The interim solution is extremely poor. Refugees are not allowed access to some 60 occupations and have to have a job that pays more than €30,000. This will simply exclude a very big majority of asylum seekers. In response, the Minister and the Government have said that it is a temporary measure and that they are working on something else. The "something else" is still quite vague, as previous Deputies have referred to, and how limited it will be remains to be seen. The key point is that direct provision was originally supposed to be a short-term solution, and this stain on our society, this barbaric system, still exists today. People have to be given the right to access work fully. Their rights to asylum and to stay in this country should be respected.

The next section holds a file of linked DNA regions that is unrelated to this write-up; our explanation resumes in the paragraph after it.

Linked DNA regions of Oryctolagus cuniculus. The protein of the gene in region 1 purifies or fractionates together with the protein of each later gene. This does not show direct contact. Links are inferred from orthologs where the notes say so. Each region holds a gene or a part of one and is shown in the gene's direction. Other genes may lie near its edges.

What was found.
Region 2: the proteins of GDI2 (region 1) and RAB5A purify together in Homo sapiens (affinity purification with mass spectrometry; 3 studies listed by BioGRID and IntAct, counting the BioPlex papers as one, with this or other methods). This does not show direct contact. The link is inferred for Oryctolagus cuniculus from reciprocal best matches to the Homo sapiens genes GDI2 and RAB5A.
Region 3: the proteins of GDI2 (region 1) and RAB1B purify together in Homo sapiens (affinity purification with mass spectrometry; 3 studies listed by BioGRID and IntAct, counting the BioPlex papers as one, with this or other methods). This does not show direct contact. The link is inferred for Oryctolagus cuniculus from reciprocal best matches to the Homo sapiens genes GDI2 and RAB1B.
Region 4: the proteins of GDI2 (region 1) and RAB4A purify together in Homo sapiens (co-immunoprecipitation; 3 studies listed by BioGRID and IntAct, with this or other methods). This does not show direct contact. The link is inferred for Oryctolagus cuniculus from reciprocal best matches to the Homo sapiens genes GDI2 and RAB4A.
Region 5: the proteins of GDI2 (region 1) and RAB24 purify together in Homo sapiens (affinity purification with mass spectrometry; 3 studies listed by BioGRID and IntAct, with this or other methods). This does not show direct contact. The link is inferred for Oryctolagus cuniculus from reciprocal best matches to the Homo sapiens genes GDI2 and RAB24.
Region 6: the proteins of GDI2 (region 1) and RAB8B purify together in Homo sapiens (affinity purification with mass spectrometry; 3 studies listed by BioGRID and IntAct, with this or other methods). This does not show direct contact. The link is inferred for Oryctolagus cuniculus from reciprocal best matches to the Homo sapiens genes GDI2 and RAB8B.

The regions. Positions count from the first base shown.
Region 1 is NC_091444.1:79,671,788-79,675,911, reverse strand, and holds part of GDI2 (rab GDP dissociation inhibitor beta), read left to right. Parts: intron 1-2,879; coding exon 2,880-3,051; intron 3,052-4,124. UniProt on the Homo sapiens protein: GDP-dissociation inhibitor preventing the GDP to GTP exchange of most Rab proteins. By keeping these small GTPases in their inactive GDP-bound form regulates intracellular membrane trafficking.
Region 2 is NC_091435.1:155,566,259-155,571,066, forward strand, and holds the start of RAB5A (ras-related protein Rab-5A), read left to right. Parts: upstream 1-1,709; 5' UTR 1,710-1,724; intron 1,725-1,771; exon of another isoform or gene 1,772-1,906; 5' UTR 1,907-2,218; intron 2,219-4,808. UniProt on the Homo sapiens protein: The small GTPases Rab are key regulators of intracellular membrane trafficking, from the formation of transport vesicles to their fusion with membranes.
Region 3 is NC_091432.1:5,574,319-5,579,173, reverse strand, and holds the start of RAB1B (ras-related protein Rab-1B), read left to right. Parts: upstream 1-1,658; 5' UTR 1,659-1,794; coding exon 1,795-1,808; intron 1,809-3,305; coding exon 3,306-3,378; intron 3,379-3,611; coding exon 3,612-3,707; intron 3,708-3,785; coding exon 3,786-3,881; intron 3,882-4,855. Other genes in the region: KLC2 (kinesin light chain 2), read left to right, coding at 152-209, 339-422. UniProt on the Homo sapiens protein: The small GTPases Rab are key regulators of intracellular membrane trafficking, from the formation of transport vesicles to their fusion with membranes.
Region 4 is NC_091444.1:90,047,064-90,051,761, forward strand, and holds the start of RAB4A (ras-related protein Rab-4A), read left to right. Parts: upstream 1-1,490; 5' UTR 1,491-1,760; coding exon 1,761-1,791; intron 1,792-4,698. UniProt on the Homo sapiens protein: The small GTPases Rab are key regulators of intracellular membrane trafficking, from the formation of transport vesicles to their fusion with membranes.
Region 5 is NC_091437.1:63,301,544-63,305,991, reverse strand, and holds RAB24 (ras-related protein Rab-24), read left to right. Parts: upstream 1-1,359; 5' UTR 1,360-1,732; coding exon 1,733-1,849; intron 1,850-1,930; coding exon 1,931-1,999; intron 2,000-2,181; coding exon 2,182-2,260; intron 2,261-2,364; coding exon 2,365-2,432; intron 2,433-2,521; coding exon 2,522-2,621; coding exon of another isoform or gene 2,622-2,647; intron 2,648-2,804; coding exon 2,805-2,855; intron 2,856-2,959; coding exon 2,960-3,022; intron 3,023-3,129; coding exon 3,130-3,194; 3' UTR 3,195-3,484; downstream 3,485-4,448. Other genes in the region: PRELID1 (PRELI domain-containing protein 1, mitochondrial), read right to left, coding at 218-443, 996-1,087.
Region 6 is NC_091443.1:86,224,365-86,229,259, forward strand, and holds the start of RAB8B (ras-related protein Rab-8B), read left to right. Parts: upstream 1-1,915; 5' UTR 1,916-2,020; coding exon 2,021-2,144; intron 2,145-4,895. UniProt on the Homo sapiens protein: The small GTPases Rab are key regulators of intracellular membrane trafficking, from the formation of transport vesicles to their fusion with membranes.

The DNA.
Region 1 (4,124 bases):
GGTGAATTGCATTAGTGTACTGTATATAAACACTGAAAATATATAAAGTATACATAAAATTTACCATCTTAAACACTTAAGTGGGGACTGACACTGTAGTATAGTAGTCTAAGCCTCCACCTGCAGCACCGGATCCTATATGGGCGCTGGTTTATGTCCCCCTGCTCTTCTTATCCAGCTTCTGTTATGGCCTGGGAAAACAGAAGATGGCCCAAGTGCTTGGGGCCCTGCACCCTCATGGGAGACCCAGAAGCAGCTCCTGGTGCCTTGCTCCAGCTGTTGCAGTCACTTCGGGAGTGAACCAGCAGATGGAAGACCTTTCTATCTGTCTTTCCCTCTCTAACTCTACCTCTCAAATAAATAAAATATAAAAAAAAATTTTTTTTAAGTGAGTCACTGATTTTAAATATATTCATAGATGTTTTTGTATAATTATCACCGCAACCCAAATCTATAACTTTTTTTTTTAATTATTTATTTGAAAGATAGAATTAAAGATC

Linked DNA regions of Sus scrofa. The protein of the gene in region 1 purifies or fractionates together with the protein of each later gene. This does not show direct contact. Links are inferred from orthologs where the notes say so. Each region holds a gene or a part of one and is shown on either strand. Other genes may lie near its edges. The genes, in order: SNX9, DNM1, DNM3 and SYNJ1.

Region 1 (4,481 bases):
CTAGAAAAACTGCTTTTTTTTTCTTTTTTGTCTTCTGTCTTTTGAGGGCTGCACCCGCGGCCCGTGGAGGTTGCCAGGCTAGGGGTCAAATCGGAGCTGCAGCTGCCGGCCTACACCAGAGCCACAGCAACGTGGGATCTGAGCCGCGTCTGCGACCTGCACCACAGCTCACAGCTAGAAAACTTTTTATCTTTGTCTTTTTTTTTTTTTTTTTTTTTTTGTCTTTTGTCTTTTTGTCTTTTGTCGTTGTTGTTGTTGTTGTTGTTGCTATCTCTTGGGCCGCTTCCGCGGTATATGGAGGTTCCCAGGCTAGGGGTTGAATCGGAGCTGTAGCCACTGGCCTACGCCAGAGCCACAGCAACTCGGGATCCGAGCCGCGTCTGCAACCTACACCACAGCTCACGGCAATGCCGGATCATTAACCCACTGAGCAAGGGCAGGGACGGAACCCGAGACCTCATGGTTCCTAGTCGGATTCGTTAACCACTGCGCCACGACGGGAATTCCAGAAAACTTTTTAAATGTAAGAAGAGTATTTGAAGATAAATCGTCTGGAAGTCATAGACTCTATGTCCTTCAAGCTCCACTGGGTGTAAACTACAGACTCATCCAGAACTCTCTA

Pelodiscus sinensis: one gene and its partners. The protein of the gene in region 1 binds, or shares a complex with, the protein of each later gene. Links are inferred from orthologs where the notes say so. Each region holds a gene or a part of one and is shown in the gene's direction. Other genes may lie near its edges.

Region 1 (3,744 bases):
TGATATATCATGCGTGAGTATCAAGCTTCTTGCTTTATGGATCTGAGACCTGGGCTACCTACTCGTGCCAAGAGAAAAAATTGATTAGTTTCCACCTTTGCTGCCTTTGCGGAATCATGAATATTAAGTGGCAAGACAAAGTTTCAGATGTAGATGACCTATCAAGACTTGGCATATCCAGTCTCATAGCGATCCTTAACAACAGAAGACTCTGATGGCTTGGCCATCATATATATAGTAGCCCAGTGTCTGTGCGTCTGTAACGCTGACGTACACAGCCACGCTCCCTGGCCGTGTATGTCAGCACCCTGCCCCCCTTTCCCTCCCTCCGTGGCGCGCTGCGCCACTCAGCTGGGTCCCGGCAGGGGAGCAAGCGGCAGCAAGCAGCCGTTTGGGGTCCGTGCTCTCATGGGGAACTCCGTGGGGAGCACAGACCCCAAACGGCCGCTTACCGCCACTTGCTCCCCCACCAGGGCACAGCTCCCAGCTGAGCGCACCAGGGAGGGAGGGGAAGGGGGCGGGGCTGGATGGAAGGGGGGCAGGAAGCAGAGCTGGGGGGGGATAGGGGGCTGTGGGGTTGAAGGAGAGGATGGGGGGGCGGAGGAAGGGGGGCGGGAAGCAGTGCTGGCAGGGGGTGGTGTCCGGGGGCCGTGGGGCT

The 2013/33EU directive seeks to guarantee a dignified standard of living for asylum seekers in the EU and to ensure that their human rights are respected. We now have an extraordinary situation where we are guaranteeing the human rights of asylum seekers, but in the interim - we are not sure how long that will be - they will be barred from working in care work, as health professionals, in construction, retail, domestic work and hospitality. The list of restricted occupations is shocking. I would like to know what they can work at. I have been making representations for almost a year to the Department of Justice and Equality for a Libyan man who was offered a job as a surgical consultant at Galway University Hospital but his application for a work permit has been refused by the Minister's Department and he cannot start that employment. The Irish Naturalisation and Immigration Service, INIS, has finally told me that it has a policy of not employing Libyans except for those involved in aviation and the beef trade.